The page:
BY RANDY DEVAUL
The heart is a muscular pump that beats 100,000 times a day to distribute 2,000 gallons of blood throughout the body every day. A healthy 70-year-old’s heart will have beaten more than two billion times! For all that work, it’s important to take care of that pump and to recognize when something is wrong with it.
The National Heart, Lung, and Blood Institute (http://www.nhlbi.nih.gov) states that each year, about 1.1 million Americans suffer a heart attack. About 460,000 of those heart attacks are fatal. About half of those deaths occur within 1 hour of the start of symptoms and before the person reaches the hospital. It is critical to identify when someone is having heart trouble so you can call for help as soon as possible.
An “angina attack” occurs when placing the body under emotional or physical stress, causing the need for oxygen to rise. Restricted or partially-blocked arteries, mainly due to a build up of cholesterol or plaque, won’t allow enough oxygen to get through, causing chest pain.
Unlike angina, a person does not have to be doing anything strenuous to experience a heart attack. If the blood flow is stopped, such as from a blood clot in a coronary artery, the oxygen-deprived muscle begins to die. In medical terms, this is called an Acute Myocardial Infarction (AMI), interpreted to mean a sudden onset of death to the heart muscle (a heart attack).
What are the signs and symptoms of a person having a heart attack? The person will start to feel “discomfort” in the center of the chest, just under the breastbone. It can follow with a sensation of a squeezing or pressure, like someone is sitting on the chest. Some people will believe it is simply indigestion. Pain can radiate outward from the center of the chest into the shoulder, arm, neck, and jaw, generally on the left side of the body.
The person will turn ashen or pale, the skin will feel cool to the touch, and he will begin to sweat profusely. These are the tell-tale signs of shock. The patient may credit the sweating to a particularly humid day or from feeling uncomfortable. The chest pain results in feeling short of breath. The patient may be nauseous or vomiting.
If the person sits down to rest and is actually experiencing a heart attack, the pain will not let up but will continue longer than five minutes. If these signs and symptoms are present, call 9-1-1 immediately! Do not try to drive yourself (if you are the patient) or the patient to the hospital. Call 9-1-1!
Help the patient to sit (not lie) down and get in a comfortable position. Do not give the person anything to drink as this may cause vomiting.
If you are not trained in CPR, contact the American Red Cross or American Heart Association for class schedules. Learning CPR will also provide training to recognize the signs of a heart attack. That knowledge may just save a life—possibly yours!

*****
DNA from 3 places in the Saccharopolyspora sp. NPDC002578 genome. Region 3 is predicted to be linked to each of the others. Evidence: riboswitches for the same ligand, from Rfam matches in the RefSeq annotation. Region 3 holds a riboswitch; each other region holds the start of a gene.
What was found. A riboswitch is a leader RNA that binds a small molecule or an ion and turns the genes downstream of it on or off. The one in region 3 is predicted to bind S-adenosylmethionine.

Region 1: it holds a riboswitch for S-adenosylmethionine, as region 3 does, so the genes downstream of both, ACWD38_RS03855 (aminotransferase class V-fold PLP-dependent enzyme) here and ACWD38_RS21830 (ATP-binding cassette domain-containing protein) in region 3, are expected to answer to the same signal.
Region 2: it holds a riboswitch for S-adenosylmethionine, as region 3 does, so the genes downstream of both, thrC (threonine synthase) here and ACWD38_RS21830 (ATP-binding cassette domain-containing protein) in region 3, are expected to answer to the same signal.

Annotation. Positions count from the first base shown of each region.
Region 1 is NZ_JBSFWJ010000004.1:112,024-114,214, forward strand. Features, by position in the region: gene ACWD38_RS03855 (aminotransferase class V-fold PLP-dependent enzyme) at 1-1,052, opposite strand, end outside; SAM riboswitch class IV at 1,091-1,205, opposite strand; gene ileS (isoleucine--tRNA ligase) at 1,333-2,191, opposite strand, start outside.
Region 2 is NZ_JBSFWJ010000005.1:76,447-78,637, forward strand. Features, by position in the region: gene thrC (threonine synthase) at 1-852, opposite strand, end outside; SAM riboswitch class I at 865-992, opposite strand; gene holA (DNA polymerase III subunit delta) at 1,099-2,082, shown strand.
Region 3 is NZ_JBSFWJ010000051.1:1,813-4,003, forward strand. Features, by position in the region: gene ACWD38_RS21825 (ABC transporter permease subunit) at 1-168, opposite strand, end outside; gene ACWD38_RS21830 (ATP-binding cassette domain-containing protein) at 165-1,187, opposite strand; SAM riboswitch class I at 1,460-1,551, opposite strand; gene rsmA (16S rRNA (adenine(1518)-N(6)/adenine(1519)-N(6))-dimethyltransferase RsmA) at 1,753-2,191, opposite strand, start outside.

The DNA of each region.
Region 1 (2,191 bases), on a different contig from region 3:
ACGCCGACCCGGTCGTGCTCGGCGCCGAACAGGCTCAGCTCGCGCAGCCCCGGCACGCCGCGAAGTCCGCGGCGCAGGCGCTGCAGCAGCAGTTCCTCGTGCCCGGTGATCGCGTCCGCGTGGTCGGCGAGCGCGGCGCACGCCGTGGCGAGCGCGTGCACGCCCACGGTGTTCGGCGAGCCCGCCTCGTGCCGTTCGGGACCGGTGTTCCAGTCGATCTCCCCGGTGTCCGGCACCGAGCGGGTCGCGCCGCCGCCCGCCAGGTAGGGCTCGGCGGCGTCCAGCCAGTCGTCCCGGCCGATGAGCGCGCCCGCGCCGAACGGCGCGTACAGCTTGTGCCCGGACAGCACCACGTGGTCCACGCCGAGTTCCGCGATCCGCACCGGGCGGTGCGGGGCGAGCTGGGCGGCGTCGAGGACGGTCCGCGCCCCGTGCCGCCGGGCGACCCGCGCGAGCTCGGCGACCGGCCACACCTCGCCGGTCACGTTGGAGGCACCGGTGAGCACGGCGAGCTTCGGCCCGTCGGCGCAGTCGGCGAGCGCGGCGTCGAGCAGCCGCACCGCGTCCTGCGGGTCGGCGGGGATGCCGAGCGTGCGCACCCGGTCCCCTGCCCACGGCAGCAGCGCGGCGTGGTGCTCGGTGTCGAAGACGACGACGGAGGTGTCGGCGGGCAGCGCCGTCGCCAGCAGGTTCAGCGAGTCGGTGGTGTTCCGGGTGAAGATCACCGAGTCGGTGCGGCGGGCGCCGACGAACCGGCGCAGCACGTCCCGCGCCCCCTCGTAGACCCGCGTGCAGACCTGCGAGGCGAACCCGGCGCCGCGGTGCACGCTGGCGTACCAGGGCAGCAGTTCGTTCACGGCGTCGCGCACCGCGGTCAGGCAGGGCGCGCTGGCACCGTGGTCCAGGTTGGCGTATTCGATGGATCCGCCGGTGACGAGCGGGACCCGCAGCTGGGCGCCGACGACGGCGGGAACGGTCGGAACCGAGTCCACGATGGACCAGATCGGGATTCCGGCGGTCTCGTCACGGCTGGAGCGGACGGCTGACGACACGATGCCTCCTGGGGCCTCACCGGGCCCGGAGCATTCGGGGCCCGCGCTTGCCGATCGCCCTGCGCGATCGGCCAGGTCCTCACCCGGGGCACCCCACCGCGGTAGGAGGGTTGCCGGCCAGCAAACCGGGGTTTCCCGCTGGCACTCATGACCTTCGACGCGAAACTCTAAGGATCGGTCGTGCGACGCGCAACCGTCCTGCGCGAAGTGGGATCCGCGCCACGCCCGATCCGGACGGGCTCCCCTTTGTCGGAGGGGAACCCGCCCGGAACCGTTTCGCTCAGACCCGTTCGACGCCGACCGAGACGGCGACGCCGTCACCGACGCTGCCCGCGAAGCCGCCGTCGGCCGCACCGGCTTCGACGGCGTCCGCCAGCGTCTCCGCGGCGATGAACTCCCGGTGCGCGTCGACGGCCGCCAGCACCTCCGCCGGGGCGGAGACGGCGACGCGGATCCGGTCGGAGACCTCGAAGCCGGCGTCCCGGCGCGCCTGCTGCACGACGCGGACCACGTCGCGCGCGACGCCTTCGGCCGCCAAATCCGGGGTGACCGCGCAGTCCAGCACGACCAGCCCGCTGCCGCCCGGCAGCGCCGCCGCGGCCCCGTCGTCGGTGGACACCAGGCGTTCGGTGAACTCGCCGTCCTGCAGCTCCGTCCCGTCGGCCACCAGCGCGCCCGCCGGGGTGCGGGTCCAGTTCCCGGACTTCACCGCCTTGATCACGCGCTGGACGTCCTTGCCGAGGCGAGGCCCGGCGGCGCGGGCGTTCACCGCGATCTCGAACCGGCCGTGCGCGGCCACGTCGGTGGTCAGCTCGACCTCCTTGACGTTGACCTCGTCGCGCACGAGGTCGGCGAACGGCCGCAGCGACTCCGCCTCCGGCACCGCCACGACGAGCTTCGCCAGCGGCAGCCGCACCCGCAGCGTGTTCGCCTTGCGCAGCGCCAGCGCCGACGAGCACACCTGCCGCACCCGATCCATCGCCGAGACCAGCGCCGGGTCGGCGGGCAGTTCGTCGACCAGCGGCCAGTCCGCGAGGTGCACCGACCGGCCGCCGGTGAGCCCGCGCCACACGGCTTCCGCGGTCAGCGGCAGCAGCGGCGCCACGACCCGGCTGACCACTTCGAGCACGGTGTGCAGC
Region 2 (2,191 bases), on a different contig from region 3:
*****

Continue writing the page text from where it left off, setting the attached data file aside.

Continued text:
Randy DeVaul, is an internationally published writer and author, with more than 20 years in safety and emergency response services. He has authored three performance-based safety books and is now writing The Ultimate Home Survival Guide: Protecting Your Family In and From Your Home. email@example.com.
A Valentine Gift for your Kids:
Heart disease begins in childhood. Whether or not your family has a history of heart disease, it’s important to help your children reduce their future risks. Mayo Clinic specialists in cardiology who contributed to the “Mayo Clinic Heart Book” provide these tips to help lower the risk of heart disease in children:
1. Choose healthy foods. The best way to get your children to make heart-healthy food choices is to set an example. To make sure they’re doing what you want them to do, take an inventory of your own eating habits.
2. Become more active. If your kids are couch potatoes and you don’t know what to do, take heart. You can find plenty of ways to get them up and moving—and increase their chances of growing into heart-healthy adults.
3. Lead by example, then invite your children to share in the exercise.
4. Plan family outings. Involve your family in outdoor activities such as hiking, bicycling, or swimming.
5. Give them household chores. Many chores require physical exertion, such as mowing lawns, raking leaves, scrubbing floors, and taking out the garbage.
6. Stop smoking. Children are more likely to smoke if their parents smoke — and the younger they start, the more likely they’ll be heavy smokers later. Second-hand smoke is linked to increased risk of heart disease, cancer, asthma, infant pneumonia and respiratory failure.
Approximately one in five children in the United States between the ages of six and 17 are overweight. Being overweight puts them at greater risk at a younger age for developing heart disease, diabetes, high blood pressure, high cholesterol levels, gallbladder disease, arthritis, and certain cancers.
To learn more about heart-healthy habits, Mayo is offering a free booklet, “Healthy Meals for Hurried Lives.” Write to Mayo Communications—Healthy Heart booklet offer—OE-6, 200 First Street SW, Rochester, MN 55905.